Drug Law

Federal Monopoly Obstructs Medical Marijuana Research

| by ASA

Report: Federal Monopoly Obstructs Medical Marijuana Conflict of interest by University of Mississippi professor exposed

WASHINGTON --- Medical marijuana advocates issued a report today aimed at drawing attention to the federal government's monopoly on the production of marijuana for medical research. The 14-page report, entitled "Obstruction of Medical Cannabis Research in the U.S.," highlights the federal effort to impede therapeutic research on marijuana and exposes a conflict of interest for University of Mississippi professor Mahmoud ElSohly, who holds an exclusive cultivation license issued by the Drug Enforcement Administration (DEA).

Americans for Safe Access (ASA), the national medical marijuana advocacy group that issued the report, draws attention to the ways in which the federal monopoly impedes meaningful research and points to the need for a new policy that can be implemented under the Obama Administration. "In the United States, research is stalled," said Caren Woodson, ASA's Government Affairs Director. "And, in some cases, research is blocked by a complicated federal approval process, which restricts access to research-grade marijuana."

Specifically, the report emphasizes the way in which government agencies -- namely the DEA and the National Institute on Drug Abuse (NIDA) -- selectively delay the process by which researchers obtain marijuana for FDA-approved studies. The report also highlights a federal "double standard" on medical marijuana illustrated by testimony from public officials who concede to marijuana's therapeutic efficacy as long as it is produced in pill.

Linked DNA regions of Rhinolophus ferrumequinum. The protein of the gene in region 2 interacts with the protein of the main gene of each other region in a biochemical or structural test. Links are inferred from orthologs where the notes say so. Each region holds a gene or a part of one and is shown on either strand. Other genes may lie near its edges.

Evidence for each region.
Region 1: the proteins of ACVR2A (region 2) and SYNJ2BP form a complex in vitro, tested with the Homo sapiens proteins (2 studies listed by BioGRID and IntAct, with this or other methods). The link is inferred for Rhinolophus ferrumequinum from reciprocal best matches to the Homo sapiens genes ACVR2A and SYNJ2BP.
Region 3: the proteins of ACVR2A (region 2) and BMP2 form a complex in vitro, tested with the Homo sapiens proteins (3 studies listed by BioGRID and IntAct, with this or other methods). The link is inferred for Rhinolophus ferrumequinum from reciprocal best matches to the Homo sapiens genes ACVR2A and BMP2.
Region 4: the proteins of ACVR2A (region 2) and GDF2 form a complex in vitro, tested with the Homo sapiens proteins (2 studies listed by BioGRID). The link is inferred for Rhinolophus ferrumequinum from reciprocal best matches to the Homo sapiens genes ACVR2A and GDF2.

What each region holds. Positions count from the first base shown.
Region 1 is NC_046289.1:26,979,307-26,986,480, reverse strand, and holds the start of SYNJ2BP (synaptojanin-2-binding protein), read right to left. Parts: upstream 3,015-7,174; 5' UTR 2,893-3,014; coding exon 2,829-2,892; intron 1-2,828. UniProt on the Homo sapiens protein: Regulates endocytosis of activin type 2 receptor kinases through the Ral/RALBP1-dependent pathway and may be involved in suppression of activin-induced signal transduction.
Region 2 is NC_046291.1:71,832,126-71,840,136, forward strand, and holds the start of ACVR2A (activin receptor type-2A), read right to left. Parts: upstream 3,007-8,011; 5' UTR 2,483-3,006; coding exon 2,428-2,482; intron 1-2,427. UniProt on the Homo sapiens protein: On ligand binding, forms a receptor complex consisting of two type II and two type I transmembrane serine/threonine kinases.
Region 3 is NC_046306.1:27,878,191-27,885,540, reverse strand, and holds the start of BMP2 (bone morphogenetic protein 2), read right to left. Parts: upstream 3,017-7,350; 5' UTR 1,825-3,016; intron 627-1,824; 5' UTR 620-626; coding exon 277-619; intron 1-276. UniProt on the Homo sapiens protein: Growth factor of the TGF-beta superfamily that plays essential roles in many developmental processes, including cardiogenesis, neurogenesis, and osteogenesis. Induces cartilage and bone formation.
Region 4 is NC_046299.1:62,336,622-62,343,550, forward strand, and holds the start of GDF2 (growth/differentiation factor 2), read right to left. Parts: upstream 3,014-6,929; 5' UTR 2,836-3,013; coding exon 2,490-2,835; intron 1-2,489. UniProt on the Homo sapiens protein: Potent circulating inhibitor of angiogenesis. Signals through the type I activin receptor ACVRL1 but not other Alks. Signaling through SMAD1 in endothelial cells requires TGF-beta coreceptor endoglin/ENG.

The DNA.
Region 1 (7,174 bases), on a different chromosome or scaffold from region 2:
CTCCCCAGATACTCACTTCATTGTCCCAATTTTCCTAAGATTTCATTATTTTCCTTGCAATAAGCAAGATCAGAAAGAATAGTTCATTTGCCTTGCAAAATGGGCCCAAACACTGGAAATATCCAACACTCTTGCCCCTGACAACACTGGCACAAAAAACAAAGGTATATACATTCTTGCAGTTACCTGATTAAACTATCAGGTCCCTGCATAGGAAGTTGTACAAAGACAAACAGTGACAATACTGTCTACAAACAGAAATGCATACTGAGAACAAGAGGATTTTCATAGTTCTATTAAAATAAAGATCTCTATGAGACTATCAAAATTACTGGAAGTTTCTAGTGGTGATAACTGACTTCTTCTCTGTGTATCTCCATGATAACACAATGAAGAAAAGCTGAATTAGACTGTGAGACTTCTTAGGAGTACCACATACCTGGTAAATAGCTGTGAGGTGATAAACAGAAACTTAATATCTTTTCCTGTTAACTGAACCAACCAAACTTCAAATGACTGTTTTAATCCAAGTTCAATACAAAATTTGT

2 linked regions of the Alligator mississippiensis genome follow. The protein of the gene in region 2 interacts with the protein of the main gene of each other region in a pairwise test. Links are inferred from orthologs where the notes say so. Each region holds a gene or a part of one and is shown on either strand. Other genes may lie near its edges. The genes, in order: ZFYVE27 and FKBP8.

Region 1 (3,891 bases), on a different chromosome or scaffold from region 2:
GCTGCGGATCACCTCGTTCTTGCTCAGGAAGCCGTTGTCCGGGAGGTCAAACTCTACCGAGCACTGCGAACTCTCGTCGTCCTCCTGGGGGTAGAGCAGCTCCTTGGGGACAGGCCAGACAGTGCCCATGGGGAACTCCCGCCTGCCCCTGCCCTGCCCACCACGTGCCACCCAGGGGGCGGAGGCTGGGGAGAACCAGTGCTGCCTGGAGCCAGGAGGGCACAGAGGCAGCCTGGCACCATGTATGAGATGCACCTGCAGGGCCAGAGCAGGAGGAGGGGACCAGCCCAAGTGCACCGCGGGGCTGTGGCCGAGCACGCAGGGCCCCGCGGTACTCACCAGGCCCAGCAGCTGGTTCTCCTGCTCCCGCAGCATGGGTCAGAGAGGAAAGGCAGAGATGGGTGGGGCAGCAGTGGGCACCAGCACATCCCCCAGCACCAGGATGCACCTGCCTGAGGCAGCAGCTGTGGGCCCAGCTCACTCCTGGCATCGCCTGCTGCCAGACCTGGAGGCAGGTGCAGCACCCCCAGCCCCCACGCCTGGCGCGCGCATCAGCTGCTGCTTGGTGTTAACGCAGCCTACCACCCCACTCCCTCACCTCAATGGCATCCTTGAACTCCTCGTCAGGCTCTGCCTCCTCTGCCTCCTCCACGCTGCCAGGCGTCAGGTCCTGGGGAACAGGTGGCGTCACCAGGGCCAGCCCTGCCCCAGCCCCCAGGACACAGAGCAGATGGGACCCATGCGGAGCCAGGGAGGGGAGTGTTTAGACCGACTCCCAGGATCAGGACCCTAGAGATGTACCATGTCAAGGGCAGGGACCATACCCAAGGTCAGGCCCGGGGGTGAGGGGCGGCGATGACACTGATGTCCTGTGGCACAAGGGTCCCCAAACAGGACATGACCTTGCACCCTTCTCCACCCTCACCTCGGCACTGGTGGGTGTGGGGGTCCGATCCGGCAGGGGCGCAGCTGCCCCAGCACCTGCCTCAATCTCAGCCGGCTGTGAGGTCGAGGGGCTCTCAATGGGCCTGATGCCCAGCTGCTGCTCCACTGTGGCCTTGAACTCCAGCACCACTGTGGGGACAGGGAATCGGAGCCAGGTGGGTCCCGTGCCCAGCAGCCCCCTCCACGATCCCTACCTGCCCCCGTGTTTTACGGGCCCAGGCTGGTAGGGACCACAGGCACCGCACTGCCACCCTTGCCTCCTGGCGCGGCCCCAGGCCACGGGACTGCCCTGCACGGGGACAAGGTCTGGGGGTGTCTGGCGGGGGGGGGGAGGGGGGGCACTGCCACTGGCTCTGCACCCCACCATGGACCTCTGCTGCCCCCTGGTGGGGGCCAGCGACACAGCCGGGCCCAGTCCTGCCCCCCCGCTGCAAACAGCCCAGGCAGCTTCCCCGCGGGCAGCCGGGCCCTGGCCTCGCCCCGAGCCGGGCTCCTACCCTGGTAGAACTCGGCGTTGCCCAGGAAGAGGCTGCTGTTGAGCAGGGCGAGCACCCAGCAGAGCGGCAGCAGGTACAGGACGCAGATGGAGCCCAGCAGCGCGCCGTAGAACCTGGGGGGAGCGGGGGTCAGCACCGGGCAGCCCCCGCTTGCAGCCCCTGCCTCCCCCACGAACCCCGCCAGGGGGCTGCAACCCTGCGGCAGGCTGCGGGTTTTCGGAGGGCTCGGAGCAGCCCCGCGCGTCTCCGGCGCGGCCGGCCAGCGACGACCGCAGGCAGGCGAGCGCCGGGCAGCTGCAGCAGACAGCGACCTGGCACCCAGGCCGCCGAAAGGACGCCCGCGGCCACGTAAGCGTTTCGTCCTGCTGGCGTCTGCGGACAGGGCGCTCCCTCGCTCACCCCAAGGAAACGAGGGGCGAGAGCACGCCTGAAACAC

The report also emphasizes a 2007 ruling by the DEA's own Administrative Law Judge Mary Ellen Bittner that "the existing supply of marijuana [for research] is not adequate" and that an expansion of such research is "in the public interest." Judge Bittner's recommendations were in response to an application by University of Massachusetts at Amherst professor Lyle Craker to be another cultivator of marijuana for FDA-approved studies. The application was denied by the DEA in the final weeks of the Bush Administration and is currently being appealed. In March 2009, the Los Angeles Times editorialized that, "The attorney general (Holder) should heed calls to end the DEA's obstruction of serious research into the medicinal value of marijuana."

Perhaps most alarming is the report's exposure of the federal license that enables professor ElSohly to exclusively produce marijuana for the pharmaceutical company Mallinckrodt, a subsidiary of Tyco International. This arrangement appears to be for the purpose of bringing to market a generic form of Marinol (a pill of THC, the active compound in marijuana, suspended in oil) due to go off-patent in 2011, thereby directly enriching ElSohly at a price that he and/or the federal government sets. To enable this scheme, the U.S. government has requested the United Nations increase a quota (from past years) for marijuana production by 900 percent. The request to increase federal marijuana production is a requirement of the U.N. Single Convention on Narcotic Drugs.

Recommendations outlined in the report include, implementation of Judge Bittner's 2007 recommendations, streamlining the approval process for obtaining research-grade marijuana, and ultimately a removal of marijuana from the list of Schedule I substances, so that it can be made available to all who would benefit from its therapeutic properties. "The current research challenge is to conduct large-scale human clinical trials that evaluate the remarkable range of potential applications for cannabis-based treatments to specific medical conditions," continued Woodson.